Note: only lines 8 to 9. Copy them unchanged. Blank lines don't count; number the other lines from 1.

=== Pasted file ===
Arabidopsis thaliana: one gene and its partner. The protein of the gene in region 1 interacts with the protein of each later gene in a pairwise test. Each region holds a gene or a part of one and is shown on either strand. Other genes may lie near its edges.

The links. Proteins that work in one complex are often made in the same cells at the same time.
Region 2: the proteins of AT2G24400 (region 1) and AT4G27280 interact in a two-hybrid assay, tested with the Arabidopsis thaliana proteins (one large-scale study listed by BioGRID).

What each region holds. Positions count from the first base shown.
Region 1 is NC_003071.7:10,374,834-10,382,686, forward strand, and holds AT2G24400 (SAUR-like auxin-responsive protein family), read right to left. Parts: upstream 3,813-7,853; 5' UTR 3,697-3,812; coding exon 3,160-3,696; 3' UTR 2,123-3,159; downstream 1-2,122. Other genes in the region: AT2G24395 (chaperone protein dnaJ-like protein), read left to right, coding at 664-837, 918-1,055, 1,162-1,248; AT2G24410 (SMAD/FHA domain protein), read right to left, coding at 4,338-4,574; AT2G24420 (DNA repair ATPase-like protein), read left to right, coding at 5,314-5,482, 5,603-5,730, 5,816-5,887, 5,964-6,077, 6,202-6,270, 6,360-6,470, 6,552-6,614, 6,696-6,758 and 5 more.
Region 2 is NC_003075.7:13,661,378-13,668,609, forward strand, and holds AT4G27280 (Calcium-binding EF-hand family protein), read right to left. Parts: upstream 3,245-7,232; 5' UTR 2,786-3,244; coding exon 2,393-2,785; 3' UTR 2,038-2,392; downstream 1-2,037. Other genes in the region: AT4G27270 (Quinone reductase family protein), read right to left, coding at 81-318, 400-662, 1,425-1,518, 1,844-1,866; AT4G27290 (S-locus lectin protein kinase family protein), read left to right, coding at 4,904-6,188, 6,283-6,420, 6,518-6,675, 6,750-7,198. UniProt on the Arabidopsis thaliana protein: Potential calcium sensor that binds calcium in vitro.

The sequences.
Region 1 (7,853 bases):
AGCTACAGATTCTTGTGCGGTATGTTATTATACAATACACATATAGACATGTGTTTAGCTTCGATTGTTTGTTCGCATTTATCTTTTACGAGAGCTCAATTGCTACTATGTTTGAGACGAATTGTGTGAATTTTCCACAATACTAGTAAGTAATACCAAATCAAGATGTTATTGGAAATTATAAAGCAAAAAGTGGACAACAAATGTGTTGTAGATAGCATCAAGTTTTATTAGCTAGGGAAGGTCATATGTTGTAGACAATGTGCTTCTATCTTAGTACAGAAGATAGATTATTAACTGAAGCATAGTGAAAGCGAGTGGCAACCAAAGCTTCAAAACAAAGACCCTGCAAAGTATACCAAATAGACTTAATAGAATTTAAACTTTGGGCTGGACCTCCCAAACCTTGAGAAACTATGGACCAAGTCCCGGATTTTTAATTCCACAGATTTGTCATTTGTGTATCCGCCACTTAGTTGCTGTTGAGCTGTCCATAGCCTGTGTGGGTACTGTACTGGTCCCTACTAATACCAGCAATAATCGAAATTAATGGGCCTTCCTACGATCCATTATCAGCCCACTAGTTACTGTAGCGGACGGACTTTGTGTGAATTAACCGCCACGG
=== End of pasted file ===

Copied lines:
Region 1 (7,853 bases):
AGCTACAGATTCTTGTGCGGTATGTTATTATACAATACACATATAGACATGTGTTTAGCTTCGATTGTTTGTTCGCATTTATCTTTTACGAGAGCTCAATTGCTACTATGTTTGAGACGAATTGTGTGAATTTTCCACAATACTAGTAAGTAATACCAAATCAAGATGTTATTGGAAATTATAAAGCAAAAAGTGGACAACAAATGTGTTGTAGATAGCATCAAGTTTTATTAGCTAGGGAAGGTCATATGTTGTAGACAATGTGCTTCTATCTTAGTACAGAAGATAGATTATTAACTGAAGCATAGTGAAAGCGAGTGGCAACCAAAGCTTCAAAACAAAGACCCTGCAAAGTATACCAAATAGACTTAATAGAATTTAAACTTTGGGCTGGACCTCCCAAACCTTGAGAAACTATGGACCAAGTCCCGGATTTTTAATTCCACAGATTTGTCATTTGTGTATCCGCCACTTAGTTGCTGTTGAGCTGTCCATAGCCTGTGTGGGTACTGTACTGGTCCCTACTAATACCAGCAATAATCGAAATTAATGGGCCTTCCTACGATCCATTATCAGCCCACTAGTTACTGTAGCGGACGGACTTTGTGTGAATTAACCGCCACGG